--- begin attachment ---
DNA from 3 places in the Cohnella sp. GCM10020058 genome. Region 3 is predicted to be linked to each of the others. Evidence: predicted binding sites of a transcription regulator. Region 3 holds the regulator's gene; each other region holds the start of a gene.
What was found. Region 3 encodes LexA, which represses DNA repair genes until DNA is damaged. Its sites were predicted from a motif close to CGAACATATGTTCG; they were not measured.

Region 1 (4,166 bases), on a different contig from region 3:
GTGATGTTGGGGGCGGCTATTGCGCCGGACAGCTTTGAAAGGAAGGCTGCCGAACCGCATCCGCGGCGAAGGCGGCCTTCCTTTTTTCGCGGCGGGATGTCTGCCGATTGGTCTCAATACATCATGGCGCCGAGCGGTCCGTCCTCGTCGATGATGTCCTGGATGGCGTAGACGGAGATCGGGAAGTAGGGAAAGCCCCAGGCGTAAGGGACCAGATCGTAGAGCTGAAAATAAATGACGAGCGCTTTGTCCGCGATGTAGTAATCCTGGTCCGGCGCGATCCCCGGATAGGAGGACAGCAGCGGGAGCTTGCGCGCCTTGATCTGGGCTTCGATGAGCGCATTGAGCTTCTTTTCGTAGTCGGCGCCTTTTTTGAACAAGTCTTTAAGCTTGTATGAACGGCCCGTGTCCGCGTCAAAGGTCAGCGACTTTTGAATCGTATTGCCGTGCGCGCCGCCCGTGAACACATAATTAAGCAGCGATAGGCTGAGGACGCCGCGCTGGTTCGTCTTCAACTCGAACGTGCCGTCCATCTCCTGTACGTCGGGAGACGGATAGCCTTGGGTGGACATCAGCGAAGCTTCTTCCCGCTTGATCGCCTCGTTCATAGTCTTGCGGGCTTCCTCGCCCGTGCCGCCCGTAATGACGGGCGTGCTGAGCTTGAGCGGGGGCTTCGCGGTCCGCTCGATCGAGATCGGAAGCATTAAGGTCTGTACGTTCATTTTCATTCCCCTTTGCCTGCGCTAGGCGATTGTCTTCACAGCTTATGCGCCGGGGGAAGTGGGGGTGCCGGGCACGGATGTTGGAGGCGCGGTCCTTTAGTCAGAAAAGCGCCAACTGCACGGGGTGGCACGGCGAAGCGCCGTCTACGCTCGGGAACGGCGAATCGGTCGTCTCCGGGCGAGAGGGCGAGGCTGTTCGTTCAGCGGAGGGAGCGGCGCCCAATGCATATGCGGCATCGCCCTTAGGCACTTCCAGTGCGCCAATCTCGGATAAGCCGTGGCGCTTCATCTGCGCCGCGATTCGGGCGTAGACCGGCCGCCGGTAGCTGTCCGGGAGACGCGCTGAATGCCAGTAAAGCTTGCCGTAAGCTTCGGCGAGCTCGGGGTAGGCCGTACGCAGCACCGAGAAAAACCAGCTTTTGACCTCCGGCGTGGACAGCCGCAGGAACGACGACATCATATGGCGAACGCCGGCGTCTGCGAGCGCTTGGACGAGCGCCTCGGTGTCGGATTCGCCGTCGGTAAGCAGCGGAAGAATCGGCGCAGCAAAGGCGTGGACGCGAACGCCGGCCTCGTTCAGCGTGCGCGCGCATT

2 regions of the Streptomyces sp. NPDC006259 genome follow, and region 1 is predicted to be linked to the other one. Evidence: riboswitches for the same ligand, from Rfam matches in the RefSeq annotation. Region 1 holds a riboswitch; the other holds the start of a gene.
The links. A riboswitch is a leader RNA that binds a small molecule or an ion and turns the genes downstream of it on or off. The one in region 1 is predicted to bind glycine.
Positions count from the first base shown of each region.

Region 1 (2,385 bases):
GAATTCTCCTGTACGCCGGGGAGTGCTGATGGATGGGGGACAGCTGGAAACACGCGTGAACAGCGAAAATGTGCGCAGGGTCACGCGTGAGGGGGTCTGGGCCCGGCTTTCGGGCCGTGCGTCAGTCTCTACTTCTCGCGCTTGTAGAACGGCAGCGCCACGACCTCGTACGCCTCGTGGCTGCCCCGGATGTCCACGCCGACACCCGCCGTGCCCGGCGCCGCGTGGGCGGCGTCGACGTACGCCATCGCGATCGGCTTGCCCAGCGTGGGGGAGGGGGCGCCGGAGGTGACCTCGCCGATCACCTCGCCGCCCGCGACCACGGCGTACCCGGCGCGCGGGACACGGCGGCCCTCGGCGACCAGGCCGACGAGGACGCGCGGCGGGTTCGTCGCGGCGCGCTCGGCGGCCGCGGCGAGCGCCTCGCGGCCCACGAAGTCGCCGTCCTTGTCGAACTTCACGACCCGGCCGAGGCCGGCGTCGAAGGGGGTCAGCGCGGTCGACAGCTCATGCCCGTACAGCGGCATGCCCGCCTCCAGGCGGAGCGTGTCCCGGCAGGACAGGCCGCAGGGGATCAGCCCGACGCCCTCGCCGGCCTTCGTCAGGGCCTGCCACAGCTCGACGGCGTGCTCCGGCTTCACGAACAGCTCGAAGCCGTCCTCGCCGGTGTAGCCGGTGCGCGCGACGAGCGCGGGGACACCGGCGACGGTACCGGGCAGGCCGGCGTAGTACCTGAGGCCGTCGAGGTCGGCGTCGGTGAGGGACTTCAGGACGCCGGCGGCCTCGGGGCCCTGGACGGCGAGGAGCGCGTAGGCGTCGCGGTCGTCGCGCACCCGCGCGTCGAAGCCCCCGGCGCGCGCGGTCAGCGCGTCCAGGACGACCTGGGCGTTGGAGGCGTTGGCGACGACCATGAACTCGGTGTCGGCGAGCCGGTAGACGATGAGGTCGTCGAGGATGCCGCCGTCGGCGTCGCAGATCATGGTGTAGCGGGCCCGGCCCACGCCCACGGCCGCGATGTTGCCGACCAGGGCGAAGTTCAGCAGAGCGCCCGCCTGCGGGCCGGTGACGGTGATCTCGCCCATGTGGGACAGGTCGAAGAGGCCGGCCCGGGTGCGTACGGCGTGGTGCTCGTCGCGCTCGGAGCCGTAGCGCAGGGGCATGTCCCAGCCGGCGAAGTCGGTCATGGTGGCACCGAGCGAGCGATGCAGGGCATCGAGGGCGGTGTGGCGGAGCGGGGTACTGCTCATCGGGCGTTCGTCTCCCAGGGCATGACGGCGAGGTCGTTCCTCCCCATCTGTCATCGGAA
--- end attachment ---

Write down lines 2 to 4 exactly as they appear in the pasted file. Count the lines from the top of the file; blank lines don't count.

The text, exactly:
What was found. Region 3 encodes LexA, which represses DNA repair genes until DNA is damaged. Its sites were predicted from a motif close to CGAACATATGTTCG; they were not measured.

Region 1 (4,166 bases), on a different contig from region 3:
GTGATGTTGGGGGCGGCTATTGCGCCGGACAGCTTTGAAAGGAAGGCTGCCGAACCGCATCCGCGGCGAAGGCGGCCTTCCTTTTTTCGCGGCGGGATGTCTGCCGATTGGTCTCAATACATCATGGCGCCGAGCGGTCCGTCCTCGTCGATGATGTCCTGGATGGCGTAGACGGAGATCGGGAAGTAGGGAAAGCCCCAGGCGTAAGGGACCAGATCGTAGAGCTGAAAATAAATGACGAGCGCTTTGTCCGCGATGTAGTAATCCTGGTCCGGCGCGATCCCCGGATAGGAGGACAGCAGCGGGAGCTTGCGCGCCTTGATCTGGGCTTCGATGAGCGCATTGAGCTTCTTTTCGTAGTCGGCGCCTTTTTTGAACAAGTCTTTAAGCTTGTATGAACGGCCCGTGTCCGCGTCAAAGGTCAGCGACTTTTGAATCGTATTGCCGTGCGCGCCGCCCGTGAACACATAATTAAGCAGCGATAGGCTGAGGACGCCGCGCTGGTTCGTCTTCAACTCGAACGTGCCGTCCATCTCCTGTACGTCGGGAGACGGATAGCCTTGGGTGGACATCAGCGAAGCTTCTTCCCGCTTGATCGCCTCGTTCATAGTCTTGCGGGCTTCCTCGCCCGTGCCGCCCGTAATGACGGGCGTGCTGAGCTTGAGCGGGGGCTTCGCGGTCCGCTCGATCGAGATCGGAAGCATTAAGGTCTGTACGTTCATTTTCATTCCCCTTTGCCTGCGCTAGGCGATTGTCTTCACAGCTTATGCGCCGGGGGAAGTGGGGGTGCCGGGCACGGATGTTGGAGGCGCGGTCCTTTAGTCAGAAAAGCGCCAACTGCACGGGGTGGCACGGCGAAGCGCCGTCTACGCTCGGGAACGGCGAATCGGTCGTCTCCGGGCGAGAGGGCGAGGCTGTTCGTTCAGCGGAGGGAGCGGCGCCCAATGCATATGCGGCATCGCCCTTAGGCACTTCCAGTGCGCCAATCTCGGATAAGCCGTGGCGCTTCATCTGCGCCGCGATTCGGGCGTAGACCGGCCGCCGGTAGCTGTCCGGGAGACGCGCTGAATGCCAGTAAAGCTTGCCGTAAGCTTCGGCGAGCTCGGGGTAGGCCGTACGCAGCACCGAGAAAAACCAGCTTTTGACCTCCGGCGTGGACAGCCGCAGGAACGACGACATCATATGGCGAACGCCGGCGTCTGCGAGCGCTTGGACGAGCGCCTCGGTGTCGGATTCGCCGTCGGTAAGCAGCGGAAGAATCGGCGCAGCAAAGGCGTGGACGCGAACGCCGGCCTCGTTCAGCGTGCGCGCGCATT